WASHINGTON -- Vice President Joe Biden called domestic violence a "public health epidemic" that requires urgent attention in an address Friday to an audience of the country's preeminent medical, public health and domestic violence experts.
"All of you in this room who are doctors, nurses, researchers, social workers from all across the country, the fact that we are talking today about domestic violence as a public health epidemic is because of you," he said. "We have come such a long way in our fight against this epidemic, but we have to keep making the case even stronger for prevention and intervention."
The Centers for Disease Control and Prevention estimates that nearly one-third of U.S. women will experience domestic violence in their lifetime. Domestic violence is associated with an array of health problems. In the short-term, physical violence can result in serious injuries or even death. At least one-third of all female homicide victims in the U.S. are killed by male intimate partners. But studies have found that domestic violence has long-term health consequences as well.
"According to the CDC and other research, the chronic stress from domestic violence is toxic to the body," Biden said, calling the science "compelling." "It's associated with long-term health problems like asthma, diabetes, anxiety, depression, alcohol and drug abuse."
Domestic violence has been a signature issue for Biden for decades. In 1990, he introduced the landmark Violence Against Women Act, which was signed into law in 1994. Biden said when he first took on domestic violence, he was told he was going to break up families. "We knew that we had to bring this dirty little secret out into the public," he said.
Throughout his speech Friday, the vice president emphasized that domestic violence survivors should not feel responsible for the violence they've suffered.
"It is never, never, never, never, never the victim's fault," he said to rousing applause.
Biden made his comments at the National Conference on Health and Domestic Violence, where over 1,100 health care professionals met to discuss the relationship between domestic violence and health, and to learn about the latest research. The conference, organized by nonprofit Futures Without Violence, is held biennially.
Earlier in the program, Marylouise Kelley, PhD, Family Violence Prevention and Services Program Director at the Administration for Children and Families, U.S. Department of Health and Human Services, said health care professionals are in a unique position to prevent, screen and treat survivors.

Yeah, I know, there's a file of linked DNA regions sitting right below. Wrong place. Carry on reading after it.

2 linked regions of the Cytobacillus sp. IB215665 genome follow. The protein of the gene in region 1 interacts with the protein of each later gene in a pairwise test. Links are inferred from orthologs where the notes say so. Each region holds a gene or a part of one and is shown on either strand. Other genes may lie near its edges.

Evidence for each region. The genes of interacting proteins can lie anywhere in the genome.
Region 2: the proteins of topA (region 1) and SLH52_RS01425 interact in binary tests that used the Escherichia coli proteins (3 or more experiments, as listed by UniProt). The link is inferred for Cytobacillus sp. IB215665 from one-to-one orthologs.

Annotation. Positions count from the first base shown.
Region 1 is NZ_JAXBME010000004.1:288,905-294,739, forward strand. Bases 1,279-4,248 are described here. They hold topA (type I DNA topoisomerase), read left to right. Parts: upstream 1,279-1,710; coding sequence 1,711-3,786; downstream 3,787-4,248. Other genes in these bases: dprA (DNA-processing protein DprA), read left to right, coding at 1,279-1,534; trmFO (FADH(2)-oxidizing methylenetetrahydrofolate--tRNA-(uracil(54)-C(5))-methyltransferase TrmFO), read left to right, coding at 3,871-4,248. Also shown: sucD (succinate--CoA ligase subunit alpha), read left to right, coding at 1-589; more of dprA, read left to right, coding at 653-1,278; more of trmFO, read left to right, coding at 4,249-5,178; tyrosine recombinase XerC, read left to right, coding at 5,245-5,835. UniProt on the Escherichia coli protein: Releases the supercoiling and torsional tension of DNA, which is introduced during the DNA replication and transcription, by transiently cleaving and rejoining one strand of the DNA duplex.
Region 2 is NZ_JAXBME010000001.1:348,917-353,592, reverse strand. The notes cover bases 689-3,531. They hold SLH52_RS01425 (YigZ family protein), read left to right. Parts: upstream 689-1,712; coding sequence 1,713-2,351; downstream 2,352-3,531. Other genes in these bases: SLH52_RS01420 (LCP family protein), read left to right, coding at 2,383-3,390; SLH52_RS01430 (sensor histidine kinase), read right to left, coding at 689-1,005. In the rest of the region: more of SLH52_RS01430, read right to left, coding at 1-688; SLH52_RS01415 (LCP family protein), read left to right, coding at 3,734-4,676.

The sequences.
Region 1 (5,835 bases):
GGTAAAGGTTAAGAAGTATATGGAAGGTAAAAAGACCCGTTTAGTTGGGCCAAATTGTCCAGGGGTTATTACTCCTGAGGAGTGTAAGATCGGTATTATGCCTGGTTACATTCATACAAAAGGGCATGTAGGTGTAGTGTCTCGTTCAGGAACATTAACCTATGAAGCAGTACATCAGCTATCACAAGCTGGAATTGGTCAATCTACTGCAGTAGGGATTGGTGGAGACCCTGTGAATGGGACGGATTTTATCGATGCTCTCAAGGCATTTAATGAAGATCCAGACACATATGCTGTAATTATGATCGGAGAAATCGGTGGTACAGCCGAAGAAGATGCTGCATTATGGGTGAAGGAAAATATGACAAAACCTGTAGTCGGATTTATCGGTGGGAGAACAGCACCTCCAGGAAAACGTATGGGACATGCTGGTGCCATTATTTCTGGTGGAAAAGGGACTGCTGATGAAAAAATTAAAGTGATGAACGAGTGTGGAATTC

"We know that many domestic violence survivors will not go to a shelter," she said, "but they may be more likely to talk to a friend or family member or to a medical provider."
In his speech, Biden applauded progress made by the Affordable Care Act, which requires health plans to cover domestic violence screenings at no cost. Biden said those screenings, in which a health professional asks a patient questions about their exposure to intimate partner violence, have a real tangible impact. "The mere fact you asked the question lets them know that they're not alone," he said.
Yolanda Haywood, a practicing emergency physician and associate dean at George Washington School for Medicine and Heath Sciences, shared her own harrowing story of being treated for a domestic violence-related injury over 30 years ago.
She said she made a late-night emergency room visit after her husband punched her in the mouth. While she encountered many medical professionals in the course of her visit, no one asked her what happened or if she was safe.
Finally, she said, after her doctor sutured her lip, he asked her who caused her injury.
"I became hopeful," she told the audience. "I answered, 'My husband.'"
His reply: "'You need to learn how to duck.'"
Haywood said she spent the next several years learning to duck instead of finding support to leave. She said providers should be trained to educate patients about domestic violence so that they can make wise decisions.
"What was lost that night in the ER was the opportunity to offer hope and compassion to a young woman who needed help," Haywood said. "Hope and compassion are great medicine, not just nice words that pacify."